AFI: The Art of Drowning (Nitro 2000)

by Greg Brady Hurts
from
Vanguard Party 2.1 (October 2002)

Fucking beautiful music. What started out as just melodic hardcore punk with shout outs to Danzig and the ’77 Misfits has become some of the most profoundly inspiring and well-preformed Goth-Punk. The style having completely changed and with a half new lineup this is the first album that AFI put out that actually sent chills down my spine.

Dressed in all black after the funeral is over. The AFI I once knew is dead and has been reincarnated. The singer, Davey Havok, is under the assumption that he is a gothic chick, complete with anti-sun umbrellas. He has hair past his waist. Havok even prefers lots of feminine clothes in colors such as purple and dark blue. The crew has a decidedly morbid taste, which stinks of their influences (Danzig, Samhain).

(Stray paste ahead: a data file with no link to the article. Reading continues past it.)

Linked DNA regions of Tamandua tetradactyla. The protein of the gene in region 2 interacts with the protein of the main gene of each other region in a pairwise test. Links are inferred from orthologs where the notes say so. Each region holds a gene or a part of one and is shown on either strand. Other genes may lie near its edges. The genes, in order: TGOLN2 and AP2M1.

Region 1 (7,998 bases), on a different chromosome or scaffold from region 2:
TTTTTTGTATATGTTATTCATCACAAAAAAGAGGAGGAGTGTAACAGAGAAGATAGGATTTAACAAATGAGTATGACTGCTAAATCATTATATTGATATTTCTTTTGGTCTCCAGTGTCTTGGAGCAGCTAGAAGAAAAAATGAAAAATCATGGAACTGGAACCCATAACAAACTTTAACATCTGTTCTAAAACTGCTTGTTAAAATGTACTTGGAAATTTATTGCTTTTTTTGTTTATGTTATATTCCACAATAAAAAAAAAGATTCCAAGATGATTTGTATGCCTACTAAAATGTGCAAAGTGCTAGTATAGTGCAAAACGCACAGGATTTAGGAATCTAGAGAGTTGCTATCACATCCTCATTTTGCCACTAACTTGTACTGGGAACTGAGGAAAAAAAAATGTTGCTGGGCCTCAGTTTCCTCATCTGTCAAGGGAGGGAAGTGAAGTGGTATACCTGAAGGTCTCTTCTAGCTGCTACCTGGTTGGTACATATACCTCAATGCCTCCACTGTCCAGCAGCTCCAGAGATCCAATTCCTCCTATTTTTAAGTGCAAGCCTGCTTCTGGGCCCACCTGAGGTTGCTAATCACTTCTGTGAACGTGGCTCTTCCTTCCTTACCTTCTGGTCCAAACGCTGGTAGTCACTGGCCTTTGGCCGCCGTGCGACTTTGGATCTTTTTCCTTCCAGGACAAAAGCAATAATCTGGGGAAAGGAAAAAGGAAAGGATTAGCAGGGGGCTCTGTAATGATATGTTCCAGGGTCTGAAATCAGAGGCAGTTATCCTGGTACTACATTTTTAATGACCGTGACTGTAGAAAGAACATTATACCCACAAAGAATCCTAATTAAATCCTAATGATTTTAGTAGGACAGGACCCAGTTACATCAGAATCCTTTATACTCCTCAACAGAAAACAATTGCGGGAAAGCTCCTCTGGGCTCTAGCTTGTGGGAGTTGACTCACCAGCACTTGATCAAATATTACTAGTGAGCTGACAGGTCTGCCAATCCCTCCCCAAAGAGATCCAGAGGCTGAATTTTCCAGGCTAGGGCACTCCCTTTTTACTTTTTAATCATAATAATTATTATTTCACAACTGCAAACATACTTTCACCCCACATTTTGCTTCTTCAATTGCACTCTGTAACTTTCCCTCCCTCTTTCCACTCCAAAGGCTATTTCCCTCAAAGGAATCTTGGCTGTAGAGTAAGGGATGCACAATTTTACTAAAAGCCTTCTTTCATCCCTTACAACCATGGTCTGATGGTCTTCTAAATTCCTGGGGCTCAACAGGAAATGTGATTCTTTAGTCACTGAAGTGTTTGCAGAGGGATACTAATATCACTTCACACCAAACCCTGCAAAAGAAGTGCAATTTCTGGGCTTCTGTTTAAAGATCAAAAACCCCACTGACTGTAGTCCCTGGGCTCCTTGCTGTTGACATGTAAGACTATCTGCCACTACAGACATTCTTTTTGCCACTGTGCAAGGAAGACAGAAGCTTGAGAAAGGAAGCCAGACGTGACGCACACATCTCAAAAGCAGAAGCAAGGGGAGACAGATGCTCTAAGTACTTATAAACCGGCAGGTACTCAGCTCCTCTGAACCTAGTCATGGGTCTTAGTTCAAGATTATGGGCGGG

The album starts out with a musical intro track that builds into the first full song, “The Lost Souls.” The next twelve tracks were undeniably charming. Stopping the Charge many times to have delicate and beautiful interludes, as in “A Story at Three.” The disc has a flawless track listing and contains the classics that will be played at shows in years to come like “Days of the Phoenix,” the albums first single.

AFI, which stands for “a fire inside”, has become a new band. Though I, and many others, will miss the angry punk singing of the old AFI, the new AFI is a welcome addition to my CD collection. The Art of Drowning, and AFI in general, will be joining the elite ranks of the Misfits Etc. section which houses bands ranging from Bobby Steele’s bland project the Undead to classics such as Danzig I, and II (and maybe VII?). So we bid a fond Farewell to AFI, and warmly welcome AFI.

A side note: AFI has signed to Dreamworks, so we shall soon see if a major label can ruin artists of this caliber and inspiration. Hopefully they wont ruin these visionaries.

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